Dr. Jun Xu joined Verismo Therapeutics as Senior Director of Translational Science. She has extensive experience from process development, drug product characterization to translational studies in T cell immunotherapy. After earning her Ph.D in Microbiology and Immunology from Lewis Katz School of Medicine at Temple University, she joined as a translational researcher in Product Development Laboratory, Center for Cellular Immunotherapies, at the University of Pennsylvania, in which she focused on understanding of the resistance and response to CAR T therapy in patients with hematological malignancies. In addition, she led development of a novel T cell activation strategy to augment the potency of T cell therapy products and later resulted in co-inventorship. Dr. Xu was then promoted to Associate Director at the same laboratory. In this role, she supervised process development and product characterization of both autologous and allogenic T cell therapy products in IND-enabling studies, contributing to successful IND submission. Moreover, she oversaw research activities of characterizing drug products derived from patients and investigation into development of predictive T cell biomarkers from starting materials and/or drug products in T cell immunotherapy trials. More recently, she served as VP of Process Development and Clinical Studies at UTC Therapeutics where she created the department and established bioanalytical platforms for correlative studies including evaluating the efficacy and safety of cell therapy products in patients. Dr. Xu first- or co-authored several manuscripts on the top journals including Nature Medicine, Nature, Blood and Seminars in Cancer Biology. She received a BS in Applied Biology from Zhejiang University (China) and a MS in Biology from New York University.
Dr. Aprelev is a start-up member and a Director of Corporate Development for Verismo Therapeutics. Prior to joining Verismo, Dr. Aprelev spent two years as a postdoc in the translational research lab at Perelman School of Medicine at the University of Pennsylvania. There, he led a project on targeted drug delivery using mural and human red blood cell hitchhiking. He organized and managed the workflow of cross-functional teams of scientists, engineers, and medical doctors to achieve unprecedented drug delivery efficacy to the pulmonary endothelium, which resulted in two federal grants, an NIH fellowship, a provisional patent, and several peer-reviewed publications. During this time, Dr. Aprelev also completed a fellowship at the University of Pennsylvania technology transfer office, where he analyzed the patentability and the marketability of new inventions. Dr. Aprelev obtained his PhD in Materials Science and Engineering from Clemson University in 2018. During his PhD, he developed a new technology to probe the physical properties of blood at nano- and micro- scales and led teams of PhD and undergraduate students to understand the molecular origins of interfacial interaction and nano-rheology of clotting insect blood, as results of which, he received a 2-year NASA Graduate Fellowship, authored nine publications, presented seven oral and six poster presentations, and helped jump-start numerous successful scientific careers. He received his BS with honors in Physics with minors in Economics and Mathematics from Union College in 2013.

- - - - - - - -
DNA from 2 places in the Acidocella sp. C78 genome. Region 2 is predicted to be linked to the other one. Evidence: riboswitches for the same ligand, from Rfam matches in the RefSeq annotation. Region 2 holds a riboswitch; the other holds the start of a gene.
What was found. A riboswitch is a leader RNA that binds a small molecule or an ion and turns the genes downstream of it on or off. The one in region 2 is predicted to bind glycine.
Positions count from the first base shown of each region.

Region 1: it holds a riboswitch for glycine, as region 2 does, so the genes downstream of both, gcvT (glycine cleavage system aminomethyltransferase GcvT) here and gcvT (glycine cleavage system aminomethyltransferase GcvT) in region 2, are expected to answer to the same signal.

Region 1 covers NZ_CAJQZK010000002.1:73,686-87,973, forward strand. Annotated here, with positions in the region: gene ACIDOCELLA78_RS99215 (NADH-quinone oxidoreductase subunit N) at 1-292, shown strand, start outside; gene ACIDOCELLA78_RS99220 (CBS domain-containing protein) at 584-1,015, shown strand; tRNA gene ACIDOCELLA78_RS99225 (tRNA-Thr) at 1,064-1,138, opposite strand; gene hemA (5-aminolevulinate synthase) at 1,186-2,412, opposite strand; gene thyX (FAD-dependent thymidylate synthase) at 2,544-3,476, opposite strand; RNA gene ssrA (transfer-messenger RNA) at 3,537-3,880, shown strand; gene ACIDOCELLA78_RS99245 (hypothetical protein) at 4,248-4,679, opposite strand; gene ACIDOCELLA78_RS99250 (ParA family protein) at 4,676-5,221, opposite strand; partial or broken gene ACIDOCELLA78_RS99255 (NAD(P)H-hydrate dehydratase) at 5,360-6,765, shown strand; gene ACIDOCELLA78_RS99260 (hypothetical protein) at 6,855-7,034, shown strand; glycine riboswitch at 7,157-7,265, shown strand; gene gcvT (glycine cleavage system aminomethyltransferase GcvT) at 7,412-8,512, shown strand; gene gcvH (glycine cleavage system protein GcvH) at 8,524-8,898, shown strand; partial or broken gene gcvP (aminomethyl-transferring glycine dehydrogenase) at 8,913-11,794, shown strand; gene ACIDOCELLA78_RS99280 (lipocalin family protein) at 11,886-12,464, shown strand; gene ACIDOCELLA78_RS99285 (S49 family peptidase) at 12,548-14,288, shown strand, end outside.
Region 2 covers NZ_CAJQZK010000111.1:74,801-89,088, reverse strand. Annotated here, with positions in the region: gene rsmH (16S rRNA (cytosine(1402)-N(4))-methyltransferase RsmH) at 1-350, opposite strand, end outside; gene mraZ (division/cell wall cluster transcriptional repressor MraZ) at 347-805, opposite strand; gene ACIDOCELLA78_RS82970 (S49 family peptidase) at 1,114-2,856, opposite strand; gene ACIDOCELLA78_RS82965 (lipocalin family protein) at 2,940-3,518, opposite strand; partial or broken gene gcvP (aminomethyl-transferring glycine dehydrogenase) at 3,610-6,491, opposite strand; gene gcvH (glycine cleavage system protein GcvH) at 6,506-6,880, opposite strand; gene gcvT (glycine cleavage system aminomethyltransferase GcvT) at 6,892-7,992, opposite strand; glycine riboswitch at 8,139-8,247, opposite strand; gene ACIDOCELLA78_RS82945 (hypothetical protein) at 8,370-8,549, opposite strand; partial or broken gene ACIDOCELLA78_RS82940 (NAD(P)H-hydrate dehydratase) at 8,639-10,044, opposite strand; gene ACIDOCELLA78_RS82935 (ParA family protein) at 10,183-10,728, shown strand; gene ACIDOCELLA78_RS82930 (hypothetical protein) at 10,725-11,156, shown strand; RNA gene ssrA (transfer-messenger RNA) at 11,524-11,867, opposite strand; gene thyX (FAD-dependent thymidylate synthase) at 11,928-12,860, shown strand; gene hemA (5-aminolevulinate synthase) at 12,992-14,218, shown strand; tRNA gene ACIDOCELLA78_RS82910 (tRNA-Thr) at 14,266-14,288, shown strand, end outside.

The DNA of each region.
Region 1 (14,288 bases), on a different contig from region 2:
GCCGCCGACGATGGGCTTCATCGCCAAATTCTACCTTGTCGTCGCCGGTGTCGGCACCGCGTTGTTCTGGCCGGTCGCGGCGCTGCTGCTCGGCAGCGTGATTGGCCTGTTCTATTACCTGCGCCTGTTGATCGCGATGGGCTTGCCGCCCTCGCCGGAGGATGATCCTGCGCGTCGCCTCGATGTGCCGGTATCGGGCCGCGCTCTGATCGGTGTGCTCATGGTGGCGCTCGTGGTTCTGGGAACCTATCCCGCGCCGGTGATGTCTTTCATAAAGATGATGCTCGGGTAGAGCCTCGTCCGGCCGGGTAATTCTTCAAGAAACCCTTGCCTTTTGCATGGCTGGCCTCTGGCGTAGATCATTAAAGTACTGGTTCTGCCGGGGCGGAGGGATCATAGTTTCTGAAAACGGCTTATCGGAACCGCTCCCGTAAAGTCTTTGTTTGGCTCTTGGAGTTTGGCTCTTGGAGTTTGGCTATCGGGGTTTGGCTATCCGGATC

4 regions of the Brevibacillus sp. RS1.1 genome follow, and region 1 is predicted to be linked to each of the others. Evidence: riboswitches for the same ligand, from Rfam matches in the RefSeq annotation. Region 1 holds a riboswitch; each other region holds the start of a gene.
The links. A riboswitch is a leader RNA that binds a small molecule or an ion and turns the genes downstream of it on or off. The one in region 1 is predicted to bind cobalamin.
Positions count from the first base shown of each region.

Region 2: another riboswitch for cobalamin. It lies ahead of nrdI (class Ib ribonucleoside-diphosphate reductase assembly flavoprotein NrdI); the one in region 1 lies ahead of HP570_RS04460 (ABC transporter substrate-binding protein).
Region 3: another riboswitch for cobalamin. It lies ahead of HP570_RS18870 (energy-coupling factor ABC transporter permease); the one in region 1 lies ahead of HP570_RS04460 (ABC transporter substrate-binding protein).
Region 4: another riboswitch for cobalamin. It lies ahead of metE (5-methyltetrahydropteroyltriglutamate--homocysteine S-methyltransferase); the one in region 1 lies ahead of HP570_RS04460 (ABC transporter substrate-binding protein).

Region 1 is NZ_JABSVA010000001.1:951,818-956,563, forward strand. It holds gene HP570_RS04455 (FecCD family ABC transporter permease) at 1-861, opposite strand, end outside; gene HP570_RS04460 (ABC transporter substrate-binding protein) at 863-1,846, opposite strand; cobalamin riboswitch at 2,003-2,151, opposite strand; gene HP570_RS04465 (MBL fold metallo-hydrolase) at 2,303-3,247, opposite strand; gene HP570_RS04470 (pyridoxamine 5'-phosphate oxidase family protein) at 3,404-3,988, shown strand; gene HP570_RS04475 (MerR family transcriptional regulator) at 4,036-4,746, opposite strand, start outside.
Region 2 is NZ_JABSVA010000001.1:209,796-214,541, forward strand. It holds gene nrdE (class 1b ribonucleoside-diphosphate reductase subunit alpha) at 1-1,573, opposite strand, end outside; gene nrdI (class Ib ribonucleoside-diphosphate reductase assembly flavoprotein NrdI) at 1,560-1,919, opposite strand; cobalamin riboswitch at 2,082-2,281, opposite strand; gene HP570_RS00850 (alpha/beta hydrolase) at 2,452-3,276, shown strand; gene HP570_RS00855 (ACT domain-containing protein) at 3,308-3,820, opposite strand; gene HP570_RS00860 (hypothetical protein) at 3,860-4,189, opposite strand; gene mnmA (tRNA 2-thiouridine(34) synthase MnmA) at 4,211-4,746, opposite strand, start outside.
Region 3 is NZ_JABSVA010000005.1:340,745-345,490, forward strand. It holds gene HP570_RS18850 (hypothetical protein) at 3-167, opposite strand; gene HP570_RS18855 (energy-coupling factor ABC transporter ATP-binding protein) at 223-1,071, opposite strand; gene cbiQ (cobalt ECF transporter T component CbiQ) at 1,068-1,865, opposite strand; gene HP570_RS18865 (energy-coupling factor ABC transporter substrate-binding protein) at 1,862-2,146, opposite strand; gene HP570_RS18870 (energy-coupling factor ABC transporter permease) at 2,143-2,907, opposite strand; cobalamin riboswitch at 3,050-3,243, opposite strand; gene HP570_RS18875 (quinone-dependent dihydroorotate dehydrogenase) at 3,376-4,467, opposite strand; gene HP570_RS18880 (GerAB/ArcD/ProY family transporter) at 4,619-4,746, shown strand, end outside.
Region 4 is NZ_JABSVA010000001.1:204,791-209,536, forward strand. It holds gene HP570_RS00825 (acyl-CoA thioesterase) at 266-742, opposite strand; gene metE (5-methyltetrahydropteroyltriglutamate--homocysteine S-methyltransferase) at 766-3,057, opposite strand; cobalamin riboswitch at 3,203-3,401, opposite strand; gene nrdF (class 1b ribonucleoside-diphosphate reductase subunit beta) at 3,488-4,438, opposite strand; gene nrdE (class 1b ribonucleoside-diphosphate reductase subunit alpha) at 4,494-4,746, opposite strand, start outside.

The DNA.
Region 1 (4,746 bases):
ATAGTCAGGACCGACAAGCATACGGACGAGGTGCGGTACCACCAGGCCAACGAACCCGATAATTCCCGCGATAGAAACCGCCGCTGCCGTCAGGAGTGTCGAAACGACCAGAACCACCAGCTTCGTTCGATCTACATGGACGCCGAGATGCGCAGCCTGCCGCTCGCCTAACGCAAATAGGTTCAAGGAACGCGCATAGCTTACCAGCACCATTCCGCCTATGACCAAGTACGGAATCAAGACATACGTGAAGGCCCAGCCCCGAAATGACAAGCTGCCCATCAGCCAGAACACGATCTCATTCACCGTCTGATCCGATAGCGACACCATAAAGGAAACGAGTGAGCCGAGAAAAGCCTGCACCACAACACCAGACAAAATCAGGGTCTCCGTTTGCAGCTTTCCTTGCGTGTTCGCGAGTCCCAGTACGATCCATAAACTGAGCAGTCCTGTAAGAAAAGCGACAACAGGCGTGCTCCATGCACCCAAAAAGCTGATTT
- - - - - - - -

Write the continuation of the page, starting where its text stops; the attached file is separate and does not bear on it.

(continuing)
Raymond Luke joined Verismo Therapeutics as Director of Manufacturing Science and Technology and brings more than 10 years of experience in CMC. Prior to joining Verismo Therapeutics, Mr. Luke spent six years at Adaptimmune developing TCR-T and next generation cell therapies targeting NY-ESO-1, MAGE-A4, MAGE-A10 and AFP against solid tumor indications He held leadership roles within CMC and was responsible for GMP manufacturing and technical oversight at CDMOs, technology transfer (sending and receiving) into cGMP manufacturing and technical oversight of manufacturing operations. He also led teams responsible for developing automated processing solutions, analytical development of commercial-ready assays and late-stage process characterization for afamitresgene autoleucel. Raymond worked in a variety of roles at WuXi AppTec, University of Pennsylvania, Cancer Institute of New Jersey, LifeCell and Chromocell. Mr. Luke holds a Bachelor of Arts Degree in Genetics from Rutgers University.